Stop. Take a deep breath. Soak in the view. Feel the purity of the air from this holy space in the queen of hill stations, Darjeeling.
Popularly called 'The Mahakal Mandir', the sanctity of this elevated abode of the Gods fills the air of Darjeeling with purity and peace. Serving as the panopticon, it overlooks as well as looks after this hill station, which has changed consistently over the years. Located at the highest crease of the Mall Road or the Chowrasta (as the locals prefer to call it) the way to the Mandir is roughly around a 15- 20 minute walk uphill (depending on how old your bones feel!). The walk is breathtakingly, and rightly so, beautiful. One can expect to be taken aback by the view of the Kanchenjunga mountains, the smell of wood and bhuttas (charred corn) and overwhelmingly friendly fellow pilgrims- humans and monkeys. On the way to the mandir, it is a common sight to find tourists chatting with the locals, momolas and popolas (grandmothers and grandfathers) pace faster than the youngsters and hear the call of the bells. With railings and bars ringed with prayer flags, brightly hued holy threads and khadas (holy white scarves), it is the vibrancy of this short journey that ceases to leave, though one might have left the destination. Prepare to be greeted by grand gates and entrances, deafening ringing of bells and trance-like rhythmic chants emerging out of every corner.
Darjeeling's colonial heritage has left many in a state of awe. From its architecture, railways, tea gardens to its roads, the impact of colonialism is as tangible as it can get. 'Divide and rule', however, is not something that has been able to sink its teeth into the colourful culture of this hilly town. What one can gather, is the absolute harmony that exists amongst those who revel in this heterogeneity. This is perhaps one of the only places where you can witness a Hindu pandit and a Buddhist monk sitting across each other and chanting, within the main temple- the Mahakal Mandir. The sight of this alone is enough to make one feel the presence of something otherworldly. Though it is called the Mahakal Mandir, it really is a complex serving many Gods. What comes as a delightful surprise is how easily the monks and pandits slip into casual conversation with tourists and visitors, telling them stories about the history of this spiritual complex, the legends related to their religion, while also going back into praying for the wellbeing of those who hear these stories. Marked with red, yellow and orange teekas (a holy powder which is applied on the forehead), colourful threads on wrists and savouring the sweet prasad (the religious substance of food used as an offering) from the temples, one tour of the holy hilltop is never enough. The entire complex speaks sanctity as it houses temples of Lord Shiva, Siddhi Sai Baba, Hanuman, Lord Ram; Goddess Kali, Goddess Parvati and many more elaborate idols which demand attention and command power. The temple complex is not the only space atop the hill- there are a few caves and tiny rock-like structures hidden away as one decides to explore the lower parts of the hill. Beware of steep and slippery steps while you step down!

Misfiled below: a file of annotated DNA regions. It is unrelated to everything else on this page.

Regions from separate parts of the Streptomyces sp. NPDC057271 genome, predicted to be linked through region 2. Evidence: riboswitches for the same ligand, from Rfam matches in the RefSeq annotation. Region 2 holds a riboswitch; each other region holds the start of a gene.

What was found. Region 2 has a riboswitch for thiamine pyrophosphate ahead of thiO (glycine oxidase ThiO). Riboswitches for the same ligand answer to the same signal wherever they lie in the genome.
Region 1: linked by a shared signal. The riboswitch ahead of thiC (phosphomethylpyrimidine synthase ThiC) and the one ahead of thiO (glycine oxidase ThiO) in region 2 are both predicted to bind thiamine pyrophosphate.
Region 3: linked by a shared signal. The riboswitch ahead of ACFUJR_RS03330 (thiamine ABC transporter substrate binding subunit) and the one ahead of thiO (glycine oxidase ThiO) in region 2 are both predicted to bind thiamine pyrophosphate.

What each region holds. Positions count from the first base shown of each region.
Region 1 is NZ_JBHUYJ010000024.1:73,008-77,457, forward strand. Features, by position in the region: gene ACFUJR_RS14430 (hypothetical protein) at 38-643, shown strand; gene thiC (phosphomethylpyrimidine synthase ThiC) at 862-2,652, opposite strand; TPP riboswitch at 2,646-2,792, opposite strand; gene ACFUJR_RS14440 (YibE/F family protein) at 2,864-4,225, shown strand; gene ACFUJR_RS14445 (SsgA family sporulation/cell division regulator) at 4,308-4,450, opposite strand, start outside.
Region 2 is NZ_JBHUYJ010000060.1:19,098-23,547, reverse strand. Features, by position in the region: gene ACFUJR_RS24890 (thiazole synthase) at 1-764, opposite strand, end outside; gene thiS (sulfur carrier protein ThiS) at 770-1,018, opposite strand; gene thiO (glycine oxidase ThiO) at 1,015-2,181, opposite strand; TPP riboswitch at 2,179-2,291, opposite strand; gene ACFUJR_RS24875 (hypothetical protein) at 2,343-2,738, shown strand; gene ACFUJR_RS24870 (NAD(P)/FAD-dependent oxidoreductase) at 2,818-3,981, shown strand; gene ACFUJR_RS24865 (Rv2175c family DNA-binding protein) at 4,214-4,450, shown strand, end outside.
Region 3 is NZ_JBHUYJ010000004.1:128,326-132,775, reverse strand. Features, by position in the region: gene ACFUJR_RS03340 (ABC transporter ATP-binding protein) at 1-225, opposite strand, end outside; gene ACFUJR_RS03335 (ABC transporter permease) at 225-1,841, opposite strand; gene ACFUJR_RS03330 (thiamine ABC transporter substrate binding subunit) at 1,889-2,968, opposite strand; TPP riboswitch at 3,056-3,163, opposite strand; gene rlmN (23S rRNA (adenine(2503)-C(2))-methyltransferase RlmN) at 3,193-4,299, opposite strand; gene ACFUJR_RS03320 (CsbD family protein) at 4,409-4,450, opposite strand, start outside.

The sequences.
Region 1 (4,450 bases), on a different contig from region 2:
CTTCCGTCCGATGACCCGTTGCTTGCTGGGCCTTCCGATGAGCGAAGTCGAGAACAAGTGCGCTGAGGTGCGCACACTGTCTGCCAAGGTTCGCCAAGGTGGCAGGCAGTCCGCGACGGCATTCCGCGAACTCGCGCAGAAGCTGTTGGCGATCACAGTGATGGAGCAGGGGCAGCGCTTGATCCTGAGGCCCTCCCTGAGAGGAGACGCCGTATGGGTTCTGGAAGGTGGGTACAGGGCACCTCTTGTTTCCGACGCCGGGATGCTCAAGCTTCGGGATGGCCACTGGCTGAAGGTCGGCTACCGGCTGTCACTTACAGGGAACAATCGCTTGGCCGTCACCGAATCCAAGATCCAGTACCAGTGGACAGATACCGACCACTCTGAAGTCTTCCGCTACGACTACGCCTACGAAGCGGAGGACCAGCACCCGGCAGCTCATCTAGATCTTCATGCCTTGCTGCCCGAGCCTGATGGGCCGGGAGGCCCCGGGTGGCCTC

The compelling history of this holy hilltop never goes ignored. The original 'Dorjeling Monastery' was first situated here, before a Sikkimese invasion. Now called the 'Bhutia Busti Monastery', it has been relocated and stands as tall as it was, around 1.5 kilometres from the temple complex. So, plan your visit to Darjeeling and get ready to experience piousness like never before.
Vistara, IndiGo, Jet Airways and Air India are some of the few airlines which go to the Bagdogra International Airport.
You can hail a cab at the airport and the journey from Bagdogra to Darjeeling (67 kms approx) will take around 2 hours and 30 minutes.
Cabs and any other vehicles are not allowed in the Mahakal Mandir area. Walk it!